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American

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  • Balzac, James, and the Realistic Novelby William W. Stowe

    Princeton University Press 2014; US$ 29.95

    This book has a double purpose: to compare the literary projects, theories, and careers of Balzac and Henry James, and to develop a theory of realism that can account for their unabashed mimetic intentions and for their novels' sophisticated textuality. Originally published in 1986. The Princeton Legacy Library uses the latest print-on-demand... more...

  • Stevens and the Interpersonalby Mark Halliday

    Princeton University Press 2014; US$ 29.95

    With Wallace Stevens emerging as a father figure for American poetry of the late twentieth century, Mark Halliday argues that it is time for this "poet of ideas" to undergo an ethical critique. In this bold, accessible reconsideration of Stevens' work, he insists on the importance of interpersonal relations in any account of human life in the modern... more...

  • The Skeptic Dispositionby Eugene Goodheart

    Princeton University Press 2014; US$ 29.95

    Eugene Goodheart examines the skeptic disposition that has informed advanced literary discourse over the past generation, arguing that the targets of deconstructive suspicion are fundamental humanistic values. "[This book] is a fair-minded, generous critique of the deconstructionist theories of Jacques Derrida, Paul de Man, and their followers. These... more...

  • Wallace Stevens and the Actual Worldby Alan Filreis

    Princeton University Press 2014; US$ 48.95

    The work of Wallace Stevens has been read most widely as poetry concerned with poetry, and not with the world in which it was created; deemed utterly singular, it seems to resist being read as the record of a life and times. In this critical biography Alan Filreis presents a detailed challenge to this exceptionalist view as he traces two major periods... more...

  • Authority, Autonomy, and Representation in American Literature, 1776-1865by Mark R. Patterson

    Princeton University Press 2014; US$ 35.00

    From the Revolutionary War to the Civil War, a familiar scene appears and reappears in American literature: a speaker stands before a crowd of men and women, attempting to mitigate their natural suspicions in order to form a body of federated wills. In this important study of the relationship of literature and politics, Mark Patterson argues that... more...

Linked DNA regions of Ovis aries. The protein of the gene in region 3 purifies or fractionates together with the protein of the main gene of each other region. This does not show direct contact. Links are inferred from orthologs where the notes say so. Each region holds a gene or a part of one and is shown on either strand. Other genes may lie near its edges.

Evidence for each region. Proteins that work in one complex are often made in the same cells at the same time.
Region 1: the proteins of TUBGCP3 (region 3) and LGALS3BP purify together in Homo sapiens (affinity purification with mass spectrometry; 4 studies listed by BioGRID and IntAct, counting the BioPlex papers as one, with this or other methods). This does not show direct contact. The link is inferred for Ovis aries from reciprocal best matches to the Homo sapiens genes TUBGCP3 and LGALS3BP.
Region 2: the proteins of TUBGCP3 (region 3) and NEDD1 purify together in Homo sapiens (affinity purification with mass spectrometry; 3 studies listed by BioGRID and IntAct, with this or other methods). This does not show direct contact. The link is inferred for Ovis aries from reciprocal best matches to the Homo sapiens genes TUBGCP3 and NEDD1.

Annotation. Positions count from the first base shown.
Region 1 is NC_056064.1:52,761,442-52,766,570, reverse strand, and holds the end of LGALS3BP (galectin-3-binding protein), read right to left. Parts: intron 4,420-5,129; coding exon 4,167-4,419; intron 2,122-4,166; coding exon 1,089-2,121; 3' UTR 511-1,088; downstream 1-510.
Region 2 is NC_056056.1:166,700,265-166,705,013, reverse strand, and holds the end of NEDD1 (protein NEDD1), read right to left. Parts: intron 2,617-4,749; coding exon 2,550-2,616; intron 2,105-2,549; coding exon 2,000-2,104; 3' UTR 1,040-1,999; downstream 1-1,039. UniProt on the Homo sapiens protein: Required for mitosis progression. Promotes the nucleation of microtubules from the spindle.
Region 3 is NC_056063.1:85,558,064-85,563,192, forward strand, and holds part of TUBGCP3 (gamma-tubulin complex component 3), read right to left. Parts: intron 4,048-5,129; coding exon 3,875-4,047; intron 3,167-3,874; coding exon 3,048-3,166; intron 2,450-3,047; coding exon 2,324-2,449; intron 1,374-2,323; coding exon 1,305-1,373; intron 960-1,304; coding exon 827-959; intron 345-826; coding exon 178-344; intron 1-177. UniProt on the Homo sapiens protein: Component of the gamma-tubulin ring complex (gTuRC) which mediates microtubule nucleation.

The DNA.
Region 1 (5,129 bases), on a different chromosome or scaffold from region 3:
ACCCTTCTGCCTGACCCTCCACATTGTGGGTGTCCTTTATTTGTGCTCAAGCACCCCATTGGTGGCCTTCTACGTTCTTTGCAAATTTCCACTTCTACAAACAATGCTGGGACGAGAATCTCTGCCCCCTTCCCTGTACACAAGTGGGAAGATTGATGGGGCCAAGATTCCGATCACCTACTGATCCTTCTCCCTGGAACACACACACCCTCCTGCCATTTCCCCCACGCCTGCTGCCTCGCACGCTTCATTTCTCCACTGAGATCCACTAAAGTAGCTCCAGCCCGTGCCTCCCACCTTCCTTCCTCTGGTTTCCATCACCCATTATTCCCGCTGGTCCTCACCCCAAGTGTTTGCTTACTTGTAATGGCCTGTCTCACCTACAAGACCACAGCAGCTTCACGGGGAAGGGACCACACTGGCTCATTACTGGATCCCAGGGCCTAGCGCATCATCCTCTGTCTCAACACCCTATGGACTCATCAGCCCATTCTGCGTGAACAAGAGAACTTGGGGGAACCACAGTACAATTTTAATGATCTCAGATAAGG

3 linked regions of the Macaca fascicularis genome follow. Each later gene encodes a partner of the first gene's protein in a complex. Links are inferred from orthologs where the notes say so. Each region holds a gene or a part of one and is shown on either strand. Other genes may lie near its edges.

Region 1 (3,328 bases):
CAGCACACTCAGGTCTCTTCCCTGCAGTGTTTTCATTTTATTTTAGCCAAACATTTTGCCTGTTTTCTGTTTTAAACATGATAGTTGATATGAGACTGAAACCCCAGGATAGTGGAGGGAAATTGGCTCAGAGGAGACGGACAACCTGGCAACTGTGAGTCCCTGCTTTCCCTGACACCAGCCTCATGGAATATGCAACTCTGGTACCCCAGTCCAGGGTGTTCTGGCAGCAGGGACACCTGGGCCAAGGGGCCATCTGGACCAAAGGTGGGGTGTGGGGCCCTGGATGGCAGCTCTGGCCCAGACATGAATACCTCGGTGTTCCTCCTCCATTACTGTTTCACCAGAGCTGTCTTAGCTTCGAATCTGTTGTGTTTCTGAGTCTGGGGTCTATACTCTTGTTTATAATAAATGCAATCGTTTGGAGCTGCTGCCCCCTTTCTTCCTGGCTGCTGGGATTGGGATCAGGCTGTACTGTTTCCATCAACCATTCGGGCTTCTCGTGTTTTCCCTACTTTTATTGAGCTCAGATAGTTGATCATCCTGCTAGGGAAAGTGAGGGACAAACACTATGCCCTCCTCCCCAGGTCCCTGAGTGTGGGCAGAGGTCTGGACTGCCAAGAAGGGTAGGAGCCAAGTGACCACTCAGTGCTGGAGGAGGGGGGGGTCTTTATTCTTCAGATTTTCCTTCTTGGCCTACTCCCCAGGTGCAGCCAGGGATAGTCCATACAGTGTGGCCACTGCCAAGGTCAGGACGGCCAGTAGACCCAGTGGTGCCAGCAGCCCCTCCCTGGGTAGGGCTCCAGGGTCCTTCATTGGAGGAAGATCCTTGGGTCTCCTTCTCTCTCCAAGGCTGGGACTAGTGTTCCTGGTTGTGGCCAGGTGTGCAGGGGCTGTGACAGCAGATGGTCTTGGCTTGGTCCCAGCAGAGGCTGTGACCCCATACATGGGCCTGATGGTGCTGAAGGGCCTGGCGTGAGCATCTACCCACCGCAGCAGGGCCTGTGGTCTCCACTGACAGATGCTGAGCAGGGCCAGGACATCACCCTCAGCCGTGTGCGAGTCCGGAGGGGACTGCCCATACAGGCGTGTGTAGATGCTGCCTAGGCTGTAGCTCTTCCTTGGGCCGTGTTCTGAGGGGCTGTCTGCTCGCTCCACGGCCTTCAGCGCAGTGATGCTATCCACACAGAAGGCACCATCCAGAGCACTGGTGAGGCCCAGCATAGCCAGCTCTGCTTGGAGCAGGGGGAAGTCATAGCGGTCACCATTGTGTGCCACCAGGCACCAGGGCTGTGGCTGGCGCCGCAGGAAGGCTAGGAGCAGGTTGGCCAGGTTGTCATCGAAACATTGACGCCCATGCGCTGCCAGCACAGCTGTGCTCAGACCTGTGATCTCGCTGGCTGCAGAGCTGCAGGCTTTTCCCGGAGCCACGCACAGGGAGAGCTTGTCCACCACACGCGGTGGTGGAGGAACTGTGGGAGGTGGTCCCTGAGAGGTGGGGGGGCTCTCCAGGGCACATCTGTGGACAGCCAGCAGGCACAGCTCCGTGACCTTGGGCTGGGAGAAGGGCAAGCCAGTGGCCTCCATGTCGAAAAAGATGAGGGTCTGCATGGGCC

• Reconstructing Womanhoodby Hazel V. Carby

    Oxford University Press 1990; US$ 18.99

    Covering the period between the 1850s and the turn of the century, this study of 19th century narratives depicts an era of intense cultural and political activity when Afro-American women first began to emerge as novelists. more...

  • A Republic of Riversby John A. Murray

    Oxford University Press 2006; US$ 29.99

    "The spell of Alaska," Ella Higginson wrote in 1908, "falls upon every lover of beauty who has voyaged along those far northern snow-pearled shores...or who has drifted down the mighty rivers of the interior which flow, bell-toned and lonely, to the sea....No writer has ever described Alaska; no one writer ever will; but each must do his share, according... more...

  • American Renaissanceby F. O. Matthiessen

    Oxford University Press, USA 1968; US$ 54.99

    Book 1 From Emerson to Thoreau. Book 2 Hawthorne. Book 3 Melville. Book 4 Whitman more...

  • Reading Melville's Pierre; or, The Ambiguitiesby Brian Higgins

    LSU Press 2007; US$ 24.95

    Herman Melville's Pierre; or. The Ambiguities has a storied place in the history of American publishing. Melville began writing this follow-up to Moby-Dick in October 1851, thinking that it might prove even more significant than its predecessor. The 1852 publication of Pierre was catastrophic, however. Melville lost his English publisher, and American... more...

  • Tears of Rageby Shelly Brivic

    LSU Press 2008; US$ 24.95

    In this provocative study, Shelly Brivic presents the history of the twentieth-century American novel as a continuous narrative dialogue between white and black voices. Exploring four of the most renowned and challenging works written between 1930 and 1990 -- William Faulkner's Absalom, Absalom!, Richard Wright's Native Son, Thomas Pynchon's V., and... more...